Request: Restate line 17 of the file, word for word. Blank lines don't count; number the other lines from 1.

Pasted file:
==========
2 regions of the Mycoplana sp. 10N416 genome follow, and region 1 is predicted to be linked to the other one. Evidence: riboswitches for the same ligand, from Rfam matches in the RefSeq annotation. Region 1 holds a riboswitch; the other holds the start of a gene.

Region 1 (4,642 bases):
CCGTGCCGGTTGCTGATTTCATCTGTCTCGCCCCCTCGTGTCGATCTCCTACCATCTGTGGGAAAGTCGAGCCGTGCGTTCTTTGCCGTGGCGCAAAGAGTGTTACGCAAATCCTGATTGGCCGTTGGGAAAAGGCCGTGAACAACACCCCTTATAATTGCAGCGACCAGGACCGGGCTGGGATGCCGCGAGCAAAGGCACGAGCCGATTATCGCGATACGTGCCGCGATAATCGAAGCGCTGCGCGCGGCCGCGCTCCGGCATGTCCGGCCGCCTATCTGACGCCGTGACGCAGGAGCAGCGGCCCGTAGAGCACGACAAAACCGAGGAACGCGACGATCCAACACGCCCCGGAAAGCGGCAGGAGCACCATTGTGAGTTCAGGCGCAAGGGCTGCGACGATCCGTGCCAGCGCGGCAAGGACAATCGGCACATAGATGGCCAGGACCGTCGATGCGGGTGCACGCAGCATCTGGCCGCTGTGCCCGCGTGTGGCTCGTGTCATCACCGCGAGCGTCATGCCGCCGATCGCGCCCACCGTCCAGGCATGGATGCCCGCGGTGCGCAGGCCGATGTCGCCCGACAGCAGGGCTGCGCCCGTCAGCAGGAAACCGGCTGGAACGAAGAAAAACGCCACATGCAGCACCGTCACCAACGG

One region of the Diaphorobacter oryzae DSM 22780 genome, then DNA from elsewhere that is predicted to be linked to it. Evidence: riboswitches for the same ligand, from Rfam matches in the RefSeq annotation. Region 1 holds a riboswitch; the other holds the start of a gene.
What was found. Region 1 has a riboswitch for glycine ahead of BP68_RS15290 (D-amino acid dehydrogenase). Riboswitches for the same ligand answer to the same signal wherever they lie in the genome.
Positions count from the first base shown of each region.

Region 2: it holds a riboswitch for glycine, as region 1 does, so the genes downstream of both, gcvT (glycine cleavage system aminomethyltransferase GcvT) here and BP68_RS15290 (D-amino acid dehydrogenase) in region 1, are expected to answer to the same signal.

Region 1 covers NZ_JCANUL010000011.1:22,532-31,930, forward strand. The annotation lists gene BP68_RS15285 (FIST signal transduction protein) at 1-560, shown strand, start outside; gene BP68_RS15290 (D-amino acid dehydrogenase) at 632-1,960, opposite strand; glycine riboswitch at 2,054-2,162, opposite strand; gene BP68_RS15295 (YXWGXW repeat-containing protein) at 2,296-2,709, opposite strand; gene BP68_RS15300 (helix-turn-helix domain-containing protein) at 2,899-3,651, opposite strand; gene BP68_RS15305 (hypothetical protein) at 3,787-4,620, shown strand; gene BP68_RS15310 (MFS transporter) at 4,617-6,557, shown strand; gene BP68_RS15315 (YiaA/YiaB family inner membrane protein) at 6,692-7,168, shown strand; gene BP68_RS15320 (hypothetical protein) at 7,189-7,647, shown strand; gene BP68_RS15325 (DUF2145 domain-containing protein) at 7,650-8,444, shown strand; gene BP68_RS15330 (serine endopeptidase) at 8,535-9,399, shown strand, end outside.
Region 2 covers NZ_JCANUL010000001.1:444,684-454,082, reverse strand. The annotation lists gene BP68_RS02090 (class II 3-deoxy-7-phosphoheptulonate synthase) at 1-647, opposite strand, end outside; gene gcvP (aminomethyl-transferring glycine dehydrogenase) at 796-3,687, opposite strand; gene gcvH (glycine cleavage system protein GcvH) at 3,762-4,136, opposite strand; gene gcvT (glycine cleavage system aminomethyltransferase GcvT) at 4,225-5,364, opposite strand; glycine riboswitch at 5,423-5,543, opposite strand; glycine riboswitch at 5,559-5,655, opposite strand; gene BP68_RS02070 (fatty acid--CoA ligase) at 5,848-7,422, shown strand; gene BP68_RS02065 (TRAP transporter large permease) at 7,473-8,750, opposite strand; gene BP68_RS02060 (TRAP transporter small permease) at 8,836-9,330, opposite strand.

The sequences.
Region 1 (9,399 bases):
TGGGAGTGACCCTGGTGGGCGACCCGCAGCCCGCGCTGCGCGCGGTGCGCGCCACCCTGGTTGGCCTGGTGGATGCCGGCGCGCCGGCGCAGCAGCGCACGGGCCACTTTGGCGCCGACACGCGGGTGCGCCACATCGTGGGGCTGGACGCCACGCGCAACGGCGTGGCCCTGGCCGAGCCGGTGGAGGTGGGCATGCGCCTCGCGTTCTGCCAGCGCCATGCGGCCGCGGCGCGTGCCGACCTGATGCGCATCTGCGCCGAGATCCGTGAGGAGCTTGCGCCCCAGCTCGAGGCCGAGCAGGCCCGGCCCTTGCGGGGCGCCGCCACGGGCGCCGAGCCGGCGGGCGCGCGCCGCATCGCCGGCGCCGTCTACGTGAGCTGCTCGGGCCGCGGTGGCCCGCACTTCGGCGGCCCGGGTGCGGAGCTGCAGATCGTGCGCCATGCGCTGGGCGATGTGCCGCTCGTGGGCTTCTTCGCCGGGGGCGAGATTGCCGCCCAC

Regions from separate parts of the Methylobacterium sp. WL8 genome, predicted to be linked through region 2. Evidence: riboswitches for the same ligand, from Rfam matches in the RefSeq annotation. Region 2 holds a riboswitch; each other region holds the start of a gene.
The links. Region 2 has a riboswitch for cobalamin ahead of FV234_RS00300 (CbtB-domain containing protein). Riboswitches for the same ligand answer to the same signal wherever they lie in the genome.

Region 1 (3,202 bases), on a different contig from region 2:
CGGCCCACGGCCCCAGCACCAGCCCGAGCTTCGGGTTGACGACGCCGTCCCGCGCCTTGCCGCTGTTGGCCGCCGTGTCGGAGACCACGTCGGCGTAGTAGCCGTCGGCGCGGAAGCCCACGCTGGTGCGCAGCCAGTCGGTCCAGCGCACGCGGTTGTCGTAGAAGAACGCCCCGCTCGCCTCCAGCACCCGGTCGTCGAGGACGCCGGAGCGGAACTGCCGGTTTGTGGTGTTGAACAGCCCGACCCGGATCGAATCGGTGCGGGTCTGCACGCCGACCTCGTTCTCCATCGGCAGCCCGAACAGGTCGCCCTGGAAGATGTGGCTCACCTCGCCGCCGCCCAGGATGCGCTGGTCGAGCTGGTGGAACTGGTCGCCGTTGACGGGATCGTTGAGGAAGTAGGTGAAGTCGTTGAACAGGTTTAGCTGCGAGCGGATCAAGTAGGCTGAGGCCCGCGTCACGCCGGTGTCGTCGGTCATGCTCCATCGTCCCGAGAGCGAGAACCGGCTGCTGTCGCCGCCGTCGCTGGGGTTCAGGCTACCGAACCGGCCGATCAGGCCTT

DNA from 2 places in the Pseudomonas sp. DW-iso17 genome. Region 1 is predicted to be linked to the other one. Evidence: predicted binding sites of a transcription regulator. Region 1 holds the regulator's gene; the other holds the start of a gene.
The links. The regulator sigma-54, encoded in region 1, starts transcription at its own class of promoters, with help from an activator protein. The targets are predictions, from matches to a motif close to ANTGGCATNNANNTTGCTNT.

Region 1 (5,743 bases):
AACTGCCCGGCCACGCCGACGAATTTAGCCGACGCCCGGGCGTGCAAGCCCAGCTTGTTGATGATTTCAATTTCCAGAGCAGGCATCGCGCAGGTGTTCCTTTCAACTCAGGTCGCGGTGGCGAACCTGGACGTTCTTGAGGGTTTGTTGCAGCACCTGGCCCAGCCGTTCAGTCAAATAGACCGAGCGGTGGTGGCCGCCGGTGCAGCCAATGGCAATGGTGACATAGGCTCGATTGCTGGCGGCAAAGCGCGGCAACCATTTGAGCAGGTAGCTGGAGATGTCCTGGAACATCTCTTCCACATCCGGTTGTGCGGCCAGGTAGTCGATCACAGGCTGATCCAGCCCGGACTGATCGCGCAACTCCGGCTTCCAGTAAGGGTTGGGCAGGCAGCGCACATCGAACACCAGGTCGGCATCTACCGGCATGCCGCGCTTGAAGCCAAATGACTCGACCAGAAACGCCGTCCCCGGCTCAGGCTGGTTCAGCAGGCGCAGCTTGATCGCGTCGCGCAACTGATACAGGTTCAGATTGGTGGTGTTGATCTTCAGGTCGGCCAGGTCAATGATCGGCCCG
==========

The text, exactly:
DNA from 2 places in the Pseudomonas sp. DW-iso17 genome. Region 1 is predicted to be linked to the other one. Evidence: predicted binding sites of a transcription regulator. Region 1 holds the regulator's gene; the other holds the start of a gene.